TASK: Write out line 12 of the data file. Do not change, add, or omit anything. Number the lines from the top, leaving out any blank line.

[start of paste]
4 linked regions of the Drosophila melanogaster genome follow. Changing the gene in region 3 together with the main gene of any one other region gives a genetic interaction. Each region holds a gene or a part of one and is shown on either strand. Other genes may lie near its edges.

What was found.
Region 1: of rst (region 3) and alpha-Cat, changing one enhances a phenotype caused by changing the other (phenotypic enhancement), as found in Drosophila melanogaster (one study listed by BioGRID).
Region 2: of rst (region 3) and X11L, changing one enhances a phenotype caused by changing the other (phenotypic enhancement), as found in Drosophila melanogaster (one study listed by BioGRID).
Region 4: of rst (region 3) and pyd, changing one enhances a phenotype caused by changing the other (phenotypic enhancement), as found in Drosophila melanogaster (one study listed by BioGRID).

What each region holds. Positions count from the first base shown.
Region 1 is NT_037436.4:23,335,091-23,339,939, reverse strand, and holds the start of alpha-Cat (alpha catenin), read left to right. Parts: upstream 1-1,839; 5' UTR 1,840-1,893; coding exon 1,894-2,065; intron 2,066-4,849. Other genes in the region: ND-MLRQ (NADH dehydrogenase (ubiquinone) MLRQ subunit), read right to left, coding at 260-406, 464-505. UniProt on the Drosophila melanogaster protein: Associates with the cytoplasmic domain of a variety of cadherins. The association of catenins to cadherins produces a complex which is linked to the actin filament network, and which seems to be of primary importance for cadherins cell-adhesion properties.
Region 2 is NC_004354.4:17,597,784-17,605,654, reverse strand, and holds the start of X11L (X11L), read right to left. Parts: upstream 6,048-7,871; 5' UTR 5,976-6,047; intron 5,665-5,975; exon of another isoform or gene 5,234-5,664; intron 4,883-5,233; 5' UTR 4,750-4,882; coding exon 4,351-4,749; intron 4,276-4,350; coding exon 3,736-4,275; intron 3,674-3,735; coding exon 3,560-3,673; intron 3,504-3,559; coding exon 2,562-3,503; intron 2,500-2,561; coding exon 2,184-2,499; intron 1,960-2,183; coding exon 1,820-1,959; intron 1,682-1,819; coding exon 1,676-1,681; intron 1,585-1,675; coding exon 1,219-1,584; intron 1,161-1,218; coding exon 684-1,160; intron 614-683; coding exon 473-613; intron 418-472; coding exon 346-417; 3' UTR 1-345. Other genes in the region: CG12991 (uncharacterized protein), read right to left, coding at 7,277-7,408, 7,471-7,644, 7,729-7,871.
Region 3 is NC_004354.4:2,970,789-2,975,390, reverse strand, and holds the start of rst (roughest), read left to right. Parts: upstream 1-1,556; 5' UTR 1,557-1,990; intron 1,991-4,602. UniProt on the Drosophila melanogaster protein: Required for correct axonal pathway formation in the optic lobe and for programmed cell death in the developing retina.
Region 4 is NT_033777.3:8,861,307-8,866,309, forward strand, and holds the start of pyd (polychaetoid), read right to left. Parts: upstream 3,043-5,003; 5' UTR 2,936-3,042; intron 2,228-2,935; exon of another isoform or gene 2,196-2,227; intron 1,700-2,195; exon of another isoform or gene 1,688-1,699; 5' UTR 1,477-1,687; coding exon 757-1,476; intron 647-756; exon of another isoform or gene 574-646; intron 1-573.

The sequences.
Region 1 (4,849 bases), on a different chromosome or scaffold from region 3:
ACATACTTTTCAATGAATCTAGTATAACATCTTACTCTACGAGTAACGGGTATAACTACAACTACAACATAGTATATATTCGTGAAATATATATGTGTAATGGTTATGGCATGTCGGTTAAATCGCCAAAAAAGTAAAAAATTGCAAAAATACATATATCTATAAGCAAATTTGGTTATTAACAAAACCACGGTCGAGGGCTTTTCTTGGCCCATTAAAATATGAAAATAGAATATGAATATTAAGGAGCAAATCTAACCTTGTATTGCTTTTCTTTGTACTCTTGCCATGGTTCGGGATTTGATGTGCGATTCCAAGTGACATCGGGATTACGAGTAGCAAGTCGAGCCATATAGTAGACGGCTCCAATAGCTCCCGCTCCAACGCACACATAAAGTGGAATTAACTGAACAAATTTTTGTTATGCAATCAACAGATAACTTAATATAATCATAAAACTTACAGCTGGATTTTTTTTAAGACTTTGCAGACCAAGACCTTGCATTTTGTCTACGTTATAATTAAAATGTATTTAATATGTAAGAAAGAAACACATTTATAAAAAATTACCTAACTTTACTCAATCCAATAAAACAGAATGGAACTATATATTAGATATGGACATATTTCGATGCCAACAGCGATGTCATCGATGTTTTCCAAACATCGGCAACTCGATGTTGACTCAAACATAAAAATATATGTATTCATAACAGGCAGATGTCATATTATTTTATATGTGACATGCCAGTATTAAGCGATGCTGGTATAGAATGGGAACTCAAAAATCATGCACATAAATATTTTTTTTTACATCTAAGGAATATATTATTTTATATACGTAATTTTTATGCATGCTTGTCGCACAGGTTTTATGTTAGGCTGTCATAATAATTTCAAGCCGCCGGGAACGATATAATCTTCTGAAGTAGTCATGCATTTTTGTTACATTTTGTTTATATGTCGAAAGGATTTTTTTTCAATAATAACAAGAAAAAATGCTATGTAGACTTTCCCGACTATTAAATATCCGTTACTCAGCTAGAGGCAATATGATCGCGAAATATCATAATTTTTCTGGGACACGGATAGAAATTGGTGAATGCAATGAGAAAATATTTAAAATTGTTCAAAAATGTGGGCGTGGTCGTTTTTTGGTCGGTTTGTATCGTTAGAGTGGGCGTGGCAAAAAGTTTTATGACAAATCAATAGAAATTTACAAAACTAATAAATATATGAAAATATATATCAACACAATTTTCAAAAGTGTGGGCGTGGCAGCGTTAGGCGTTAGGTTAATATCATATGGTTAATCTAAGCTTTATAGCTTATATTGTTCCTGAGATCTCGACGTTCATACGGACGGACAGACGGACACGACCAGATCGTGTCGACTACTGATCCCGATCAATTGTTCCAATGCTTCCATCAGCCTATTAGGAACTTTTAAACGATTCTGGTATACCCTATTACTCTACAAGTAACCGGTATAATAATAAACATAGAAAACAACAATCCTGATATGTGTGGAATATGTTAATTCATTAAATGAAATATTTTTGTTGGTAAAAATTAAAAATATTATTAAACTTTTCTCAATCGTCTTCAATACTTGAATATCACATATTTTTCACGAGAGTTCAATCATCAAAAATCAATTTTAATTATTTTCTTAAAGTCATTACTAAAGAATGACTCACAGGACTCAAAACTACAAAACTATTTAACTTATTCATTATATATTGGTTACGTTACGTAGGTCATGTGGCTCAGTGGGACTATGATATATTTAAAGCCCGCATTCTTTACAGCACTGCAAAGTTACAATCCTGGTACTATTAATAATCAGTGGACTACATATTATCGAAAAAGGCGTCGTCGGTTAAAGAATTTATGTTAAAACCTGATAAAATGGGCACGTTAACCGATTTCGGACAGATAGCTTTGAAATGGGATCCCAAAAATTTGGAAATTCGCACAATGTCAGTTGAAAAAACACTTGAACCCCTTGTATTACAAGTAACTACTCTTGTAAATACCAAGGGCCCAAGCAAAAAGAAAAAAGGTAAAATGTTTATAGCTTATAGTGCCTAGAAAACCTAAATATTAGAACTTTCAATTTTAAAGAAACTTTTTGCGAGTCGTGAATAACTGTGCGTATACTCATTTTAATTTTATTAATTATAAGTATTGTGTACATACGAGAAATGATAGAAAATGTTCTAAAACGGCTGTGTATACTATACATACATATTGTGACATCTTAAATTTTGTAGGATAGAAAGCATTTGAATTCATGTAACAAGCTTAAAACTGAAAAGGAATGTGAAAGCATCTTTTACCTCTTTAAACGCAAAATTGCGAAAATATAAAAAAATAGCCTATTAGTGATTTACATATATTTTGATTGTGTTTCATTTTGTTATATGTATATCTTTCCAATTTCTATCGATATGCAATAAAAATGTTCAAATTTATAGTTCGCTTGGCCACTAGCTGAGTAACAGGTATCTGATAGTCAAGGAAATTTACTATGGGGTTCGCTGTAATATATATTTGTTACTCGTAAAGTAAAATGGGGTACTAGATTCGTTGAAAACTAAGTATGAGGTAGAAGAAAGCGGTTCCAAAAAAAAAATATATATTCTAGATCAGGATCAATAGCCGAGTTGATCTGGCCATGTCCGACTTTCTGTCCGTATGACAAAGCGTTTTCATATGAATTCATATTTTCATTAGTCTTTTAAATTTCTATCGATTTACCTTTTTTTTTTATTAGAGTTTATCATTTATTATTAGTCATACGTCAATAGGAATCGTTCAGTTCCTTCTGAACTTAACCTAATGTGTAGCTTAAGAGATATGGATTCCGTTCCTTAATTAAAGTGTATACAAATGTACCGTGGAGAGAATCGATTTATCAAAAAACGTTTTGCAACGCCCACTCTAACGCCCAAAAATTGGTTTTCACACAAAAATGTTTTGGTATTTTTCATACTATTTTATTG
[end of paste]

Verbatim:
Region 1 (4,849 bases), on a different chromosome or scaffold from region 3: